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So how did a 55-person company started in 2002 as an Internet service provider in West Africa become a key Defense Department contractor?

"Segovia focused on a core competency," said Lt. Col. David Hotop, chief of the experimentation division at the Army lab. "The company delivers large bandwidth with commercial communications and it understands security." Hotop commanded space support teams in Iraq and used the company's IP satellite services.

Farrell said officials at small information technology companies make the same mistake of trying to do everything when doing business with the government. He said Segovia decided to provide only IP satellite services, chose the right companies to work with and the appropriate contracts to pursue, then delivered the services for the business won, said Kirby Farrell, executive vice president for sales and marketing at Segovia Inc., an IP satellite services firm in Herndon, Va.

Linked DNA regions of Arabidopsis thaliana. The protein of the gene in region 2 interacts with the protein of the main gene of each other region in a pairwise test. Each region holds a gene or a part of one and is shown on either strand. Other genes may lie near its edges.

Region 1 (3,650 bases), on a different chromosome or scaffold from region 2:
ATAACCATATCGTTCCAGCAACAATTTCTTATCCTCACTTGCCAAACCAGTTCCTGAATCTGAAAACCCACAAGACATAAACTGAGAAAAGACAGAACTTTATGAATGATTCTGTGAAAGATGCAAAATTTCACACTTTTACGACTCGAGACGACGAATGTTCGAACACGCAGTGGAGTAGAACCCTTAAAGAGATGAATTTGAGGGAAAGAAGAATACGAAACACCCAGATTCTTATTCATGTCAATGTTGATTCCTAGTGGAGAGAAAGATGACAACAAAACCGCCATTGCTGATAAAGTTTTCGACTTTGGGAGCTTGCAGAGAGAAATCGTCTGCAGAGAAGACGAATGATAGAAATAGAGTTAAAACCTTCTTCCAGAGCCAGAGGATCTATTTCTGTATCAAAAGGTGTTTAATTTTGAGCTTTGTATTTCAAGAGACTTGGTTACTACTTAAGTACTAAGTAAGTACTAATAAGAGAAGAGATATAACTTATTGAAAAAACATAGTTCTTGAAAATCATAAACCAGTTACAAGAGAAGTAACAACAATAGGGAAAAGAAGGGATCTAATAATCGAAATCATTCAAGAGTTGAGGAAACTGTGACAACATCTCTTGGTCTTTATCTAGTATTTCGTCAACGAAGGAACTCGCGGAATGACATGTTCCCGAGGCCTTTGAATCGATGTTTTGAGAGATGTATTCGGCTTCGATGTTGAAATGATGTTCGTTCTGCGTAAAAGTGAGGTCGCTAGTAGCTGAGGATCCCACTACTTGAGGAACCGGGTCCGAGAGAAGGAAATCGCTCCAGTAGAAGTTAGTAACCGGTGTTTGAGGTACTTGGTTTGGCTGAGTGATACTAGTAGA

Dan Heinemeier, president of the Government Electronics and IT Association, an industry trade and lobby group in Arlington, Va., said the company's business strategy sounds so simple but it works. "There's no question the government wants to work with small businesses. They just need a core competency," he said.

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